by Kathleen Logan Smith

In this column, we’ve been learning more about the U.S. Farm Bill, the package of legislation that impacts our food system- what is grown, how it’s grown, and how much it costs. The Farm Bill, or the Food Bill as it should be known, is reauthorized every five years or so by Congress. The next one will be written in 2012, unless the Congressional Super Committee eliminates this.

Tsunamis, tornadoes, floods, wildfires, earthquakes, droughts, and nuclear meltdowns devastated communities across the globe in 2011. Disasters such as these bring our vulnerabilities into sharp focus– vulnerabilities like our food system. In Missouri, ours is dependent on fossil fuels.

Here’s what we know: High crop prices like we’ve had lately encourage more farming of marginal land. The intensive cultivation of land for short-term crop yields, with dependence on petrochemical fertilizers and pesticides, depletes the health of the soil even while it temporarily increases crop yields. Within a few years, yields obtained from marginal lands decline and farmers abandon once-productive fields. Soil that has been degraded in this way holds less water, erodes more, and makes crops more susceptible to drought. It also contains less organic matter and fewer microorganisms that break down minerals and fertilizers for plant uptake.  As a result, these fields contribute more to agricultural pollution which degrades waters and fish stocks in our lakes, rivers and oceans.

Conservation programs and practices mitigate this damage by intercepting pollution and incentivizing pollution prevention strategies like cover crops and other soil-saving and clean water practices. Right now, most farm programs require adherence to good conservation standards, except the biggest federal farm program: crop insurance. This is a loophole big enough to drive a combine through and it is costing Americans billions. Beyond the cash, it is costing us our soil and water and that is a debt we cannot afford.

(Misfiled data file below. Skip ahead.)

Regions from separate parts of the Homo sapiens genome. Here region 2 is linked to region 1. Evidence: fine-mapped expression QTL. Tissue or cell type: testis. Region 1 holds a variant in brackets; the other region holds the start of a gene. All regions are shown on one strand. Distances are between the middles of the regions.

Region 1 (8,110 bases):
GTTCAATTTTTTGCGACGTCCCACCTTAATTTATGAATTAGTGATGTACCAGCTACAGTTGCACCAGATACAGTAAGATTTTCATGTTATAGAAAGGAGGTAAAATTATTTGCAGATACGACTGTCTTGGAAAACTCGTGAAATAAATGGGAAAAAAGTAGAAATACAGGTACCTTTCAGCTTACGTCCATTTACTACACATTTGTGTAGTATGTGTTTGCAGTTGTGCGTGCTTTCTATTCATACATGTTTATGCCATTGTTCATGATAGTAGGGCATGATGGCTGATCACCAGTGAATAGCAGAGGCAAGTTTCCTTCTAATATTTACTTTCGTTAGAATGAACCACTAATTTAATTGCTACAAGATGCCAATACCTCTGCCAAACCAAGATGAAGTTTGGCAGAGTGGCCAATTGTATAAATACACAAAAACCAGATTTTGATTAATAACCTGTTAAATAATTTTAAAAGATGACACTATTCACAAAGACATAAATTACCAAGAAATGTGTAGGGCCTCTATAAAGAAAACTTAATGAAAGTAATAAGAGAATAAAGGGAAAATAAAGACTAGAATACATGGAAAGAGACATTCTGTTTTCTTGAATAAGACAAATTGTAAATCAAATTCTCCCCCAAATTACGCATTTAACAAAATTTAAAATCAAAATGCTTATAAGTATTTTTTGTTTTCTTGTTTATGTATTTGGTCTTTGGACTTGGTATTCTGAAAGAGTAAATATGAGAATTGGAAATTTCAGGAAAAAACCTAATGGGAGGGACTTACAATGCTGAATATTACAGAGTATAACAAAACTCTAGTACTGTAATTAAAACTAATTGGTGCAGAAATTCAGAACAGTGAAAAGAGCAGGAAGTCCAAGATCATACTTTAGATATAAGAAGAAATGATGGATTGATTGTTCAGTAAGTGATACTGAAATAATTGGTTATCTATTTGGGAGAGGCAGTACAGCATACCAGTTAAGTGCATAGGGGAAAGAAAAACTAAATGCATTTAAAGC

America’s farm policies must require good, proven, cost-effective conservation measures of all producers who receive any benefit from taxpayers because there’s no sense in paying for pollution and petrochemical-dependence.

The Security of Resilience

Our farming systems today have robbed nature of the tools that protect it against flooding, pests, drought, pollution, and disease. These tools include healthy soil, healthy forests, deep-rooted grasslands, pollution-cleaning wetlands, and expansive floodplains. In a disaster-prone world, we need these tools to ensure resilience- and our own survival.

Solutions Start in the Soil

Organic farming systems build resilience and free our food system from the instabilities of oil. Locally strong food systems help protect against disruptions in distribution while delivering fresher food to consumers and supporting farmers.

Transitioning to local, organic farming must be a national priority. It will take 20 years to grow the farmers and the processing and storage infrastructure to even get close to chemical-free, local food for America. Congress is making decisions now about food and farming in the U.S. for the next 20 years. Be sure and tell them what kind of food system you want in the 21st century. Speak up loudly and relentlessly. The corporate lobbyists will (and are).

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